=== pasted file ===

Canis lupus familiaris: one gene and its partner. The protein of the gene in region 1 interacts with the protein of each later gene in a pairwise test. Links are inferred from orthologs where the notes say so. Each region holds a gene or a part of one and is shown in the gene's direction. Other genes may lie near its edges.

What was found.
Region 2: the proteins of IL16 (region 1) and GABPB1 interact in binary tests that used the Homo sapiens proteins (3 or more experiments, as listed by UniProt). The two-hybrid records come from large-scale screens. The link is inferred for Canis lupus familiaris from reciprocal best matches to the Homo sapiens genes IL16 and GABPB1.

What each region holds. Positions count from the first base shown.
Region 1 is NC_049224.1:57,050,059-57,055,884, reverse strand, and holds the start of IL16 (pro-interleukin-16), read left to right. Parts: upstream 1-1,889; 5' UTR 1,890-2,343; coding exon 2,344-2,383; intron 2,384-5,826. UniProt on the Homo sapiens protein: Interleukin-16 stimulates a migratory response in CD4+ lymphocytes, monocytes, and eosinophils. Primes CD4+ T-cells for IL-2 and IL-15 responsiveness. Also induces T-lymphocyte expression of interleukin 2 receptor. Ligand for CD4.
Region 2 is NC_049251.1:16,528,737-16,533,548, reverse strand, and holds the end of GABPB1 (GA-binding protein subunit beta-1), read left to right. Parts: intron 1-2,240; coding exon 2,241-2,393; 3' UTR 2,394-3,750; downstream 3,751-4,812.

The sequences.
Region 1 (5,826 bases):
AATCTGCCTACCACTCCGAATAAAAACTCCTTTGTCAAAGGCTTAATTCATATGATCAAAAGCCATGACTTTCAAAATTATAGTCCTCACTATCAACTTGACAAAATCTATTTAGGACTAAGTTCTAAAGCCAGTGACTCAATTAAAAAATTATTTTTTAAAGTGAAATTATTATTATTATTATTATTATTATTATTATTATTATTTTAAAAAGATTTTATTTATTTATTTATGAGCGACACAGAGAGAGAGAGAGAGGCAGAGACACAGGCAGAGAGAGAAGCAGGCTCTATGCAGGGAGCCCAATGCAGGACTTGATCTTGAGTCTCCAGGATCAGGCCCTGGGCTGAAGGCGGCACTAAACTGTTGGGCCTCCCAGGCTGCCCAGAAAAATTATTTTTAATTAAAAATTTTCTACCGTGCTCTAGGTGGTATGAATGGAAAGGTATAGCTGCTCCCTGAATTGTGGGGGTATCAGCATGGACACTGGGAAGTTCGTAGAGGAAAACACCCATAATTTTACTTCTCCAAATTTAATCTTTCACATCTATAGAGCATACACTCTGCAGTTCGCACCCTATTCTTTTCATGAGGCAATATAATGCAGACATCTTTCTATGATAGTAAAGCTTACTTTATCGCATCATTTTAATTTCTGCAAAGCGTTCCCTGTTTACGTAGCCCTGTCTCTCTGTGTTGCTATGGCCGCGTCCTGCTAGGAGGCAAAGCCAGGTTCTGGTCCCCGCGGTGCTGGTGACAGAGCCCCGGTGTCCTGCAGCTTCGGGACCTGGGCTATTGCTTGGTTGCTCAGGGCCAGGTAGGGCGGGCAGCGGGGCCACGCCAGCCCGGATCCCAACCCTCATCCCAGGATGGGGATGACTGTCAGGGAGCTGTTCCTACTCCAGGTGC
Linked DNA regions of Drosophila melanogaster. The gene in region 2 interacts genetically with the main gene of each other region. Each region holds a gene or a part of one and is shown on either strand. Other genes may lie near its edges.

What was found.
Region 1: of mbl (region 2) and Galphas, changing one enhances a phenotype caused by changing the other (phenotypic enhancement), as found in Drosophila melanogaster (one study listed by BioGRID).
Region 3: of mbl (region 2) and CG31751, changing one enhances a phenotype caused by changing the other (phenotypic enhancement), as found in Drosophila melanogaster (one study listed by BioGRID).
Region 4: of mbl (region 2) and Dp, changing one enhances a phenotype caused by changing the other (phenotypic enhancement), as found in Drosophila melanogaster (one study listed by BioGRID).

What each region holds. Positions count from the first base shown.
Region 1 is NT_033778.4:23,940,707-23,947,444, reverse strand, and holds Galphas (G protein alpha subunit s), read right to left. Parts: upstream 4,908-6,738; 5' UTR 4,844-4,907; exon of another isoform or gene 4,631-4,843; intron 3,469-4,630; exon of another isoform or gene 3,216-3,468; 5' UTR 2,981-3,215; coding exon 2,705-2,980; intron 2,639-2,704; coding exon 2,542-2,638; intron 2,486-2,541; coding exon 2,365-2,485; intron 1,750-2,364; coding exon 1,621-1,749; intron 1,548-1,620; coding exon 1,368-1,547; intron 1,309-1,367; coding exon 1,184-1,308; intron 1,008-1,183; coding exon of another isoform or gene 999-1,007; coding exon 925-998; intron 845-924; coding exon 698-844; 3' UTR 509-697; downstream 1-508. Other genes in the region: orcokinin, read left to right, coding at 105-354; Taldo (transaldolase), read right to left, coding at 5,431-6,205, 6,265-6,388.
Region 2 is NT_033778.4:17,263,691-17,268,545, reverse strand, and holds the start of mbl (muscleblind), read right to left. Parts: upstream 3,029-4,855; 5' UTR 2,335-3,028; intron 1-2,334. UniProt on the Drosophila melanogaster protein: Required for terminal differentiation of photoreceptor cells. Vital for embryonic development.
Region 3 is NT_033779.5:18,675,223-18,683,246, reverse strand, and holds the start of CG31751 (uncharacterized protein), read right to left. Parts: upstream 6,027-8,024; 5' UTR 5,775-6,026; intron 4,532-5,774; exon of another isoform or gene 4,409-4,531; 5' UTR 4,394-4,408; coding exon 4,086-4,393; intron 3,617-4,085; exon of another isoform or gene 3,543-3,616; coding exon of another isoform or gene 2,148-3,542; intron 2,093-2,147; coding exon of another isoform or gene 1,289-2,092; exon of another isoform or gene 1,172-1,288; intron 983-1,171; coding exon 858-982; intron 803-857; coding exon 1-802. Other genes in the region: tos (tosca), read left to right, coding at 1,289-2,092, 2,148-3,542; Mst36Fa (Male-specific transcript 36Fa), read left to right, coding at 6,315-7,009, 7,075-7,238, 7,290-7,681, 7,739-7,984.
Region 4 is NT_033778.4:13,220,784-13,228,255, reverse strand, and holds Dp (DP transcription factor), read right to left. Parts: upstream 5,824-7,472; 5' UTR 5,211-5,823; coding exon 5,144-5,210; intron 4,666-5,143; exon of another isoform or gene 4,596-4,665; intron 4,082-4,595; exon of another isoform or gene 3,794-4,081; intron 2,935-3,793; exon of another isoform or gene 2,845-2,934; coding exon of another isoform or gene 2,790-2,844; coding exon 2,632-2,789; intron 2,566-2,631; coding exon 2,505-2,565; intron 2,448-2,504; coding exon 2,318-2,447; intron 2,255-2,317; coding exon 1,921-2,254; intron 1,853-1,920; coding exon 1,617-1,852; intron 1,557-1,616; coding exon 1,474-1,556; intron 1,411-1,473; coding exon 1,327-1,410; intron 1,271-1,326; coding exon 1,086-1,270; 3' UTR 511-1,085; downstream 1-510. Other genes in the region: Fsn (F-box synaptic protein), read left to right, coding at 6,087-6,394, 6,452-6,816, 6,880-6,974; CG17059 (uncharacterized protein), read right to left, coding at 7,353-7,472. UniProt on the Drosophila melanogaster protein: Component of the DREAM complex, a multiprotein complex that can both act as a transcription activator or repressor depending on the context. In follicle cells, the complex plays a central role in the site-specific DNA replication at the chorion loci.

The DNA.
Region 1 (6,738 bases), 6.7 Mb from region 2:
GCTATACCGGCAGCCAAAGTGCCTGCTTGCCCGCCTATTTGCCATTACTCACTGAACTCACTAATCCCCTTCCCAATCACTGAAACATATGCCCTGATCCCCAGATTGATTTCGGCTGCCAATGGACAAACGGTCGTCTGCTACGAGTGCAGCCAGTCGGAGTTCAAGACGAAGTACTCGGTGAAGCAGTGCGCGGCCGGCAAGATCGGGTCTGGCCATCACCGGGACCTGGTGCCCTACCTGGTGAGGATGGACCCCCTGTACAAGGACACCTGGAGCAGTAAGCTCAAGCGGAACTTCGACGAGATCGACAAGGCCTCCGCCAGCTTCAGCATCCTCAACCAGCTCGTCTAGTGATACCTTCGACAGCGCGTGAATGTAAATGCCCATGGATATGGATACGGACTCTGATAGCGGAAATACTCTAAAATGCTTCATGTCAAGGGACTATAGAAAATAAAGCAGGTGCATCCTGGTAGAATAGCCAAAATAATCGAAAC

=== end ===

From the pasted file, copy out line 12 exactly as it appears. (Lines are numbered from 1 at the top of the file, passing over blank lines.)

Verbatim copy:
Region 1: of mbl (region 2) and Galphas, changing one enhances a phenotype caused by changing the other (phenotypic enhancement), as found in Drosophila melanogaster (one study listed by BioGRID).